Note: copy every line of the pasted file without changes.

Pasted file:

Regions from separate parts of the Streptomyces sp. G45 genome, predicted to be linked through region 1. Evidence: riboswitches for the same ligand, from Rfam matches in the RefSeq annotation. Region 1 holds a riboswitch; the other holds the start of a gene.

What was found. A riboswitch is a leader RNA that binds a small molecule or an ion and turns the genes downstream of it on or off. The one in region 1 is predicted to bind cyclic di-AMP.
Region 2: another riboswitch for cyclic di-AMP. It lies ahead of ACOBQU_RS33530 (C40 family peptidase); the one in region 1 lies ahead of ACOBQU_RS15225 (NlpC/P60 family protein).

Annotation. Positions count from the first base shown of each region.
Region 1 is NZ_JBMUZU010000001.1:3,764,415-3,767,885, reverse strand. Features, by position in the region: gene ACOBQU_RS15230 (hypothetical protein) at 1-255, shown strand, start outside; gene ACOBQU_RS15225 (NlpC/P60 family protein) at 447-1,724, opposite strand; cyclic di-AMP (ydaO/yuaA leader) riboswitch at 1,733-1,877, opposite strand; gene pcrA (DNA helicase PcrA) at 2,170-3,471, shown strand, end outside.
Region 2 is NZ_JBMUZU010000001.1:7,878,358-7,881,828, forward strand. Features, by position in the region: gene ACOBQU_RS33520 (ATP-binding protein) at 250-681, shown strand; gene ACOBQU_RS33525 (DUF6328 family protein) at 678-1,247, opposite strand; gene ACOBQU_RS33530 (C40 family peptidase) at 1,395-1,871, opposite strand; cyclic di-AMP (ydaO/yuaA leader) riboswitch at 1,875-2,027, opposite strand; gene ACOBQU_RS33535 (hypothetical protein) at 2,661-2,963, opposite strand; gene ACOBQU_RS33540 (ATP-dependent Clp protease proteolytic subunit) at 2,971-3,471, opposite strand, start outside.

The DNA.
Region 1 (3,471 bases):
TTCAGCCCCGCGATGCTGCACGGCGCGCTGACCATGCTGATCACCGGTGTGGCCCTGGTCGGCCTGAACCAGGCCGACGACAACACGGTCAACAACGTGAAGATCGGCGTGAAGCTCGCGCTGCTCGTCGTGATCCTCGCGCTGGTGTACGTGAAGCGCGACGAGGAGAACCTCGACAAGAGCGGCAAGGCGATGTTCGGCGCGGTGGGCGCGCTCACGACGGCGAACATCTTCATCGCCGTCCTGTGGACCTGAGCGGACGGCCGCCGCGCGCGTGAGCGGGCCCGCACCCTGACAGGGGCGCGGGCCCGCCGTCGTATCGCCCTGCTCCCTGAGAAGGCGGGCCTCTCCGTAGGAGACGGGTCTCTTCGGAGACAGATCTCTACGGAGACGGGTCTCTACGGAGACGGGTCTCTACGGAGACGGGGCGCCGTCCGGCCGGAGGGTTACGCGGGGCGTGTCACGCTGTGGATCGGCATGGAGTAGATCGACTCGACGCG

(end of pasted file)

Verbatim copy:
Regions from separate parts of the Streptomyces sp. G45 genome, predicted to be linked through region 1. Evidence: riboswitches for the same ligand, from Rfam matches in the RefSeq annotation. Region 1 holds a riboswitch; the other holds the start of a gene.

What was found. A riboswitch is a leader RNA that binds a small molecule or an ion and turns the genes downstream of it on or off. The one in region 1 is predicted to bind cyclic di-AMP.
Region 2: another riboswitch for cyclic di-AMP. It lies ahead of ACOBQU_RS33530 (C40 family peptidase); the one in region 1 lies ahead of ACOBQU_RS15225 (NlpC/P60 family protein).

Annotation. Positions count from the first base shown of each region.
Region 1 is NZ_JBMUZU010000001.1:3,764,415-3,767,885, reverse strand. Features, by position in the region: gene ACOBQU_RS15230 (hypothetical protein) at 1-255, shown strand, start outside; gene ACOBQU_RS15225 (NlpC/P60 family protein) at 447-1,724, opposite strand; cyclic di-AMP (ydaO/yuaA leader) riboswitch at 1,733-1,877, opposite strand; gene pcrA (DNA helicase PcrA) at 2,170-3,471, shown strand, end outside.
Region 2 is NZ_JBMUZU010000001.1:7,878,358-7,881,828, forward strand. Features, by position in the region: gene ACOBQU_RS33520 (ATP-binding protein) at 250-681, shown strand; gene ACOBQU_RS33525 (DUF6328 family protein) at 678-1,247, opposite strand; gene ACOBQU_RS33530 (C40 family peptidase) at 1,395-1,871, opposite strand; cyclic di-AMP (ydaO/yuaA leader) riboswitch at 1,875-2,027, opposite strand; gene ACOBQU_RS33535 (hypothetical protein) at 2,661-2,963, opposite strand; gene ACOBQU_RS33540 (ATP-dependent Clp protease proteolytic subunit) at 2,971-3,471, opposite strand, start outside.

The DNA.
Region 1 (3,471 bases):
TTCAGCCCCGCGATGCTGCACGGCGCGCTGACCATGCTGATCACCGGTGTGGCCCTGGTCGGCCTGAACCAGGCCGACGACAACACGGTCAACAACGTGAAGATCGGCGTGAAGCTCGCGCTGCTCGTCGTGATCCTCGCGCTGGTGTACGTGAAGCGCGACGAGGAGAACCTCGACAAGAGCGGCAAGGCGATGTTCGGCGCGGTGGGCGCGCTCACGACGGCGAACATCTTCATCGCCGTCCTGTGGACCTGAGCGGACGGCCGCCGCGCGCGTGAGCGGGCCCGCACCCTGACAGGGGCGCGGGCCCGCCGTCGTATCGCCCTGCTCCCTGAGAAGGCGGGCCTCTCCGTAGGAGACGGGTCTCTTCGGAGACAGATCTCTACGGAGACGGGTCTCTACGGAGACGGGTCTCTACGGAGACGGGGCGCCGTCCGGCCGGAGGGTTACGCGGGGCGTGTCACGCTGTGGATCGGCATGGAGTAGATCGACTCGACGCG